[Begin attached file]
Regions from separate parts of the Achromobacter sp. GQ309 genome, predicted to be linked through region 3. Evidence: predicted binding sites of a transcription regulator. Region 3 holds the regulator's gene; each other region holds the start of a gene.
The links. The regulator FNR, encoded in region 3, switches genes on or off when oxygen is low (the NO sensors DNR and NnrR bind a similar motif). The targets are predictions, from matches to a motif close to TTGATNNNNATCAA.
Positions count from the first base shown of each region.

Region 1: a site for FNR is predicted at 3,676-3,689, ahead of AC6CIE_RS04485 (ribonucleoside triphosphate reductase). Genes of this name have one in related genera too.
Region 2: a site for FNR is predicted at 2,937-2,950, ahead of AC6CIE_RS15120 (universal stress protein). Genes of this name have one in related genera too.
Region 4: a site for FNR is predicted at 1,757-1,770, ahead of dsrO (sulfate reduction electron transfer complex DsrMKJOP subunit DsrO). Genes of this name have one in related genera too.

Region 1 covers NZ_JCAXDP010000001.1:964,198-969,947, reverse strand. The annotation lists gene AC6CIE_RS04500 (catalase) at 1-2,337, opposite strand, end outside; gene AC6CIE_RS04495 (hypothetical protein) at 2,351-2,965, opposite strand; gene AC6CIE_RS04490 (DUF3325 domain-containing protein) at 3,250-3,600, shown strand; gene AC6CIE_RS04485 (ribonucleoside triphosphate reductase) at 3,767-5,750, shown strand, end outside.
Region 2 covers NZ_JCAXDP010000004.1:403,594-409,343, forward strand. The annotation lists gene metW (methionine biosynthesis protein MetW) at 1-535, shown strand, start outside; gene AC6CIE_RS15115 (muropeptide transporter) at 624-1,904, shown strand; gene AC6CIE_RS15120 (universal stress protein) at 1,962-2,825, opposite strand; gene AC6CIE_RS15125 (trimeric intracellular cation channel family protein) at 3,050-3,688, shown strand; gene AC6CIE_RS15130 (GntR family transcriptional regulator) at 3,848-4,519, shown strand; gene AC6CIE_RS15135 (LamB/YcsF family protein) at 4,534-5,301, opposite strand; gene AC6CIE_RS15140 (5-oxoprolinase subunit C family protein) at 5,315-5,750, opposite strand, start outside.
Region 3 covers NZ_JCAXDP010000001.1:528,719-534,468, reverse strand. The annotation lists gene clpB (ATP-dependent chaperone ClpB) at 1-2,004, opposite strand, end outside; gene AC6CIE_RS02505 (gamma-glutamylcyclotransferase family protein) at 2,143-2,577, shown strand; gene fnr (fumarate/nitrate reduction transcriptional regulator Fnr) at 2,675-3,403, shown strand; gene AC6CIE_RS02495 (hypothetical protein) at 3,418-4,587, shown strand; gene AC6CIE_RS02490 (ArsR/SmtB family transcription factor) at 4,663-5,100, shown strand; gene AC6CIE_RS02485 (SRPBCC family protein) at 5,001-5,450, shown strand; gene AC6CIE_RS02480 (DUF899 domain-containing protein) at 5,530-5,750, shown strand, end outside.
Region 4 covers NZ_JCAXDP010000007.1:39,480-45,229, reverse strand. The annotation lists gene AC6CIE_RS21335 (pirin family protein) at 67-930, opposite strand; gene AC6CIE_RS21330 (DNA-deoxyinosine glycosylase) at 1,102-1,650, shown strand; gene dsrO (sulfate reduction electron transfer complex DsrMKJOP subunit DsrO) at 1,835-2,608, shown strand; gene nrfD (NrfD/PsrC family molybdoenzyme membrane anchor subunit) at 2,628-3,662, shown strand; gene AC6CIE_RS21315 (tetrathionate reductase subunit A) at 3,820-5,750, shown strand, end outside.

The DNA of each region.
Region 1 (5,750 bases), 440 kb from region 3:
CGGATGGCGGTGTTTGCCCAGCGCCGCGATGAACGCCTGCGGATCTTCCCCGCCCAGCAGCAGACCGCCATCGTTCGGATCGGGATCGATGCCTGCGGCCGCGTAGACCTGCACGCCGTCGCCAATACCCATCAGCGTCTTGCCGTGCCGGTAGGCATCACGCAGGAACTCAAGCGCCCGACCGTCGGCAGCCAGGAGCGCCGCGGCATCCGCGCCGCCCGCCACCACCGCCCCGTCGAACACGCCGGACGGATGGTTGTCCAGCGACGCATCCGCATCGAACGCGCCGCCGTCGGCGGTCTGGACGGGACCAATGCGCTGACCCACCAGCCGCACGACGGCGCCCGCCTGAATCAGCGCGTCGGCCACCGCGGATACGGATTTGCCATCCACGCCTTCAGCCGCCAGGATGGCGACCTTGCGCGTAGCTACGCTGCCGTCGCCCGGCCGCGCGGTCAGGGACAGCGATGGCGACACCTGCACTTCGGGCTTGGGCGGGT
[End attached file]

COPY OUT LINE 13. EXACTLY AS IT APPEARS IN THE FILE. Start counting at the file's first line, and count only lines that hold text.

CGGATGGCGGTGTTTGCCCAGCGCCGCGATGAACGCCTGCGGATCTTCCCCGCCCAGCAGCAGACCGCCATCGTTCGGATCGGGATCGATGCCTGCGGCCGCGTAGACCTGCACGCCGTCGCCAATACCCATCAGCGTCTTGCCGTGCCGGTAGGCATCACGCAGGAACTCAAGCGCCCGACCGTCGGCAGCCAGGAGCGCCGCGGCATCCGCGCCGCCCGCCACCACCGCCCCGTCGAACACGCCGGACGGATGGTTGTCCAGCGACGCATCCGCATCGAACGCGCCGCCGTCGGCGGTCTGGACGGGACCAATGCGCTGACCCACCAGCCGCACGACGGCGCCCGCCTGAATCAGCGCGTCGGCCACCGCGGATACGGATTTGCCATCCACGCCTTCAGCCGCCAGGATGGCGACCTTGCGCGTAGCTACGCTGCCGTCGCCCGGCCGCGCGGTCAGGGACAGCGATGGCGACACCTGCACTTCGGGCTTGGGCGGGT